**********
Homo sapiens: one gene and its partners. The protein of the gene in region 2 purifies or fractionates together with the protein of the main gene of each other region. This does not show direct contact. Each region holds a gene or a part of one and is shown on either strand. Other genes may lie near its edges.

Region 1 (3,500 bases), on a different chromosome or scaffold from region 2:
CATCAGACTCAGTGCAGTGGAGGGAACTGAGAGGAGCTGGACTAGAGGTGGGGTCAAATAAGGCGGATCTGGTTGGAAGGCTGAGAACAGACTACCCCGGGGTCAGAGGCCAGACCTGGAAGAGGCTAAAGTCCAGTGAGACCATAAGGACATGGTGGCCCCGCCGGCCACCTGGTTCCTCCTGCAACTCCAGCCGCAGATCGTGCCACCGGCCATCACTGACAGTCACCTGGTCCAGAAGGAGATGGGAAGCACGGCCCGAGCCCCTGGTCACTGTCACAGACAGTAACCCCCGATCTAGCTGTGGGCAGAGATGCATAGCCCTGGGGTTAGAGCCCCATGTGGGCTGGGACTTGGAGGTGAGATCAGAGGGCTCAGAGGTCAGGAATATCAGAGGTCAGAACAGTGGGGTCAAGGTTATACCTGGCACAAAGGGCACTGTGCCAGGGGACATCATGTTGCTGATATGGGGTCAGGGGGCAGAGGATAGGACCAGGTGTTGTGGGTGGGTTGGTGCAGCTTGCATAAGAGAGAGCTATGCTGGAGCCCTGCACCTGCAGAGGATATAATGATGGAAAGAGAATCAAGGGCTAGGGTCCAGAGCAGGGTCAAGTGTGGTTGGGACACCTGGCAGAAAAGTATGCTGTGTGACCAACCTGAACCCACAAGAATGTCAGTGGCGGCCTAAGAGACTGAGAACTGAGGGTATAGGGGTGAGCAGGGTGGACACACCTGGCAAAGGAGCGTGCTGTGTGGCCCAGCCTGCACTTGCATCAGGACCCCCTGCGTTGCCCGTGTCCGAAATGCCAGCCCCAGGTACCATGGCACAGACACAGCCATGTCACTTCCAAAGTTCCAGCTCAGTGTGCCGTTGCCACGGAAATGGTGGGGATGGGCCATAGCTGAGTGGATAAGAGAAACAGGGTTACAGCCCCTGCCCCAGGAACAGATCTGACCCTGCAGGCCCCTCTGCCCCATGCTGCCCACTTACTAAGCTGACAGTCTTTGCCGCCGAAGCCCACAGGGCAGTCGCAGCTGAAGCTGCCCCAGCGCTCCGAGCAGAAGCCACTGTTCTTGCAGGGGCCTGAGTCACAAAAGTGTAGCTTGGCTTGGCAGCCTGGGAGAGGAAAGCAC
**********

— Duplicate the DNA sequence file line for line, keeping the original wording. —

Homo sapiens: one gene and its partners. The protein of the gene in region 2 purifies or fractionates together with the protein of the main gene of each other region. This does not show direct contact. Each region holds a gene or a part of one and is shown on either strand. Other genes may lie near its edges.

Region 1 (3,500 bases), on a different chromosome or scaffold from region 2:
CATCAGACTCAGTGCAGTGGAGGGAACTGAGAGGAGCTGGACTAGAGGTGGGGTCAAATAAGGCGGATCTGGTTGGAAGGCTGAGAACAGACTACCCCGGGGTCAGAGGCCAGACCTGGAAGAGGCTAAAGTCCAGTGAGACCATAAGGACATGGTGGCCCCGCCGGCCACCTGGTTCCTCCTGCAACTCCAGCCGCAGATCGTGCCACCGGCCATCACTGACAGTCACCTGGTCCAGAAGGAGATGGGAAGCACGGCCCGAGCCCCTGGTCACTGTCACAGACAGTAACCCCCGATCTAGCTGTGGGCAGAGATGCATAGCCCTGGGGTTAGAGCCCCATGTGGGCTGGGACTTGGAGGTGAGATCAGAGGGCTCAGAGGTCAGGAATATCAGAGGTCAGAACAGTGGGGTCAAGGTTATACCTGGCACAAAGGGCACTGTGCCAGGGGACATCATGTTGCTGATATGGGGTCAGGGGGCAGAGGATAGGACCAGGTGTTGTGGGTGGGTTGGTGCAGCTTGCATAAGAGAGAGCTATGCTGGAGCCCTGCACCTGCAGAGGATATAATGATGGAAAGAGAATCAAGGGCTAGGGTCCAGAGCAGGGTCAAGTGTGGTTGGGACACCTGGCAGAAAAGTATGCTGTGTGACCAACCTGAACCCACAAGAATGTCAGTGGCGGCCTAAGAGACTGAGAACTGAGGGTATAGGGGTGAGCAGGGTGGACACACCTGGCAAAGGAGCGTGCTGTGTGGCCCAGCCTGCACTTGCATCAGGACCCCCTGCGTTGCCCGTGTCCGAAATGCCAGCCCCAGGTACCATGGCACAGACACAGCCATGTCACTTCCAAAGTTCCAGCTCAGTGTGCCGTTGCCACGGAAATGGTGGGGATGGGCCATAGCTGAGTGGATAAGAGAAACAGGGTTACAGCCCCTGCCCCAGGAACAGATCTGACCCTGCAGGCCCCTCTGCCCCATGCTGCCCACTTACTAAGCTGACAGTCTTTGCCGCCGAAGCCCACAGGGCAGTCGCAGCTGAAGCTGCCCCAGCGCTCCGAGCAGAAGCCACTGTTCTTGCAGGGGCCTGAGTCACAAAAGTGTAGCTTGGCTTGGCAGCCTGGGAGAGGAAAGCAC